The fourth unit was a full project reflection that prepared students to complete their poster of the entire project. The prompts in the final reflection required an additional review of students’ lab notebooks, and the full experience of the genomics research project and the journal club. Students were asked to reflect on their ability to collect, document, analyze, and present scientific information as researchers.
The purpose of the unit reflections in this course was to guide students through the detailed process of understanding, documenting, and analyzing real scientific data in order to present their findings as professional research scientists. The reflection activities supported a wide range of outcomes including content knowledge, identity as a scientist, and preparation to pursue scientific research in the future.
Recreating the Reflection Activity
|Introduce students to the entire research project at the beginning of the term.
|Assign unit reflections after the associated unit has been completed.
|Collect, grade and return each unit reflection.
|In the words of the Educator: Tips and Inspiration
Expect revision, but remain encouraged. If you put together something like this expect revision after revision. There are things that I would like to work better the next time. For this activity, there are parts where the instructions aren’t very clear so that can be improved the next time. Another option is to do the self-assessment and reflection separately from the activity itself. In some instances, the level of detail is not enough, or in some cases it is too much, almost making the reflection like a checklist. I don’t plan on going back to the old way of doing lab notebooks because this process is much quicker and easier. I’m not looking for mistakes in the way that I would before, so taking the time to work through the changes will make the process even better.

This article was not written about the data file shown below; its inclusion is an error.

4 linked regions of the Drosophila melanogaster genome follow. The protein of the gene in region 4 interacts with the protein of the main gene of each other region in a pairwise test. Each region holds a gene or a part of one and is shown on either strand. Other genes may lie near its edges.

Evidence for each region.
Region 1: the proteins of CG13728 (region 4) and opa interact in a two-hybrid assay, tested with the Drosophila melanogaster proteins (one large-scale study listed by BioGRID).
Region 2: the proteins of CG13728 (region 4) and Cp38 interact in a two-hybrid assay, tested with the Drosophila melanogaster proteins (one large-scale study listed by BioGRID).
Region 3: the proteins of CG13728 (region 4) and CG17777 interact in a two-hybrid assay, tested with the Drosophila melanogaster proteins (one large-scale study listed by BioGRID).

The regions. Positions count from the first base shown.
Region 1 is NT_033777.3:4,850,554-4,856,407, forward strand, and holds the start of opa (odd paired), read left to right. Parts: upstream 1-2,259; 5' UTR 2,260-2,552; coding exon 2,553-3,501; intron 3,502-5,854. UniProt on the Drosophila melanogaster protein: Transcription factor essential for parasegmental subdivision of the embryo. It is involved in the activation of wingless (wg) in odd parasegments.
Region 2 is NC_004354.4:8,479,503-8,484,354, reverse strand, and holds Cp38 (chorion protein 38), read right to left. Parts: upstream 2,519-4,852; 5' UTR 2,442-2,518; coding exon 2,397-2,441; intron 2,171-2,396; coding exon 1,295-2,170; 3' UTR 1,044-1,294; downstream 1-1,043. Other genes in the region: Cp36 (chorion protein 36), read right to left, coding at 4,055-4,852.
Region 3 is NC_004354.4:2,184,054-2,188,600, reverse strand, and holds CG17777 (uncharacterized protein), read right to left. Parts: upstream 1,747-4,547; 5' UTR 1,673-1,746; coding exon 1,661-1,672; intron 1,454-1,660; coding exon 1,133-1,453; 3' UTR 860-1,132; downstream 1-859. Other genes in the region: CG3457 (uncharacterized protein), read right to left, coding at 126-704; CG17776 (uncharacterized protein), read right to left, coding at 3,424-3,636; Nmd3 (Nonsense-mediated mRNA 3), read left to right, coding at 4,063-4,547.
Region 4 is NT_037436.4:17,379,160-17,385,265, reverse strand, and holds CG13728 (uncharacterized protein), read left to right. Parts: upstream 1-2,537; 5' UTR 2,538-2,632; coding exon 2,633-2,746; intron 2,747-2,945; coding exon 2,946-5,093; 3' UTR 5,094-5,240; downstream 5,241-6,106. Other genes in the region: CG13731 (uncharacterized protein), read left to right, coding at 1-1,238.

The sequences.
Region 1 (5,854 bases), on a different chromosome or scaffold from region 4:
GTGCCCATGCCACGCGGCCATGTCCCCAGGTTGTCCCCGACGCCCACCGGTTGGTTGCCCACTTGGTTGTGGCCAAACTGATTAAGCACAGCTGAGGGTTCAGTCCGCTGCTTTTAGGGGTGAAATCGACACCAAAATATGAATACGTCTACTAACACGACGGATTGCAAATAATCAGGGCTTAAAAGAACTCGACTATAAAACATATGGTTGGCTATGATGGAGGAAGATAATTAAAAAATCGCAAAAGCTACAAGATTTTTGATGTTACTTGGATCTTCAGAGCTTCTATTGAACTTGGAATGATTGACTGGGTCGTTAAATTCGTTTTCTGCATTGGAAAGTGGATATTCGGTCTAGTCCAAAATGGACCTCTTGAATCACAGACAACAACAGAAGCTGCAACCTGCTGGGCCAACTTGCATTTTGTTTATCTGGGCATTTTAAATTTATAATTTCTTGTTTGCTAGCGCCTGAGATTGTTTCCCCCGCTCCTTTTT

Introduce students to the idea of self-assessment and reflection. Students have probably never done anything like this, so the way you present the concept of self-assessment and reflection is important. In the beginning you want to communicate your expectations, and walk them through the process so that they can adjust successfully.
What was the inspiration for the reflection activity? The desire to put it together really came from two things. First, grading the old lab notebook format took a lot of time and was really painful for me. This format is much easier to grade; I can turn their notebooks around faster and give more meaningful comments to students. The other part was that in the past I had a relatively small number of students who put together exceptional lab notebooks. I wanted to increase that share of quality lab notebooks in the class and I also knew that a good number of students weren’t figuring out how the lab notebook worked. This new format helps them understand it faster, and the number of students who are struggling to understand goes down a lot. The additional instructions and self-assessment make a big difference for students.
I worked on this with Robin Jeffers, who is now retired, but a self-assessment guru while she was here. She helped develop the larger research project and the self-assessments for this lab. We talked about what needed to be in the lab notebook, what sections it should be divided into, and she put together most of the questions in the actual activity. She was able to turn this into an activity for students to do and think about their work, instead of it just being something that they just turned in.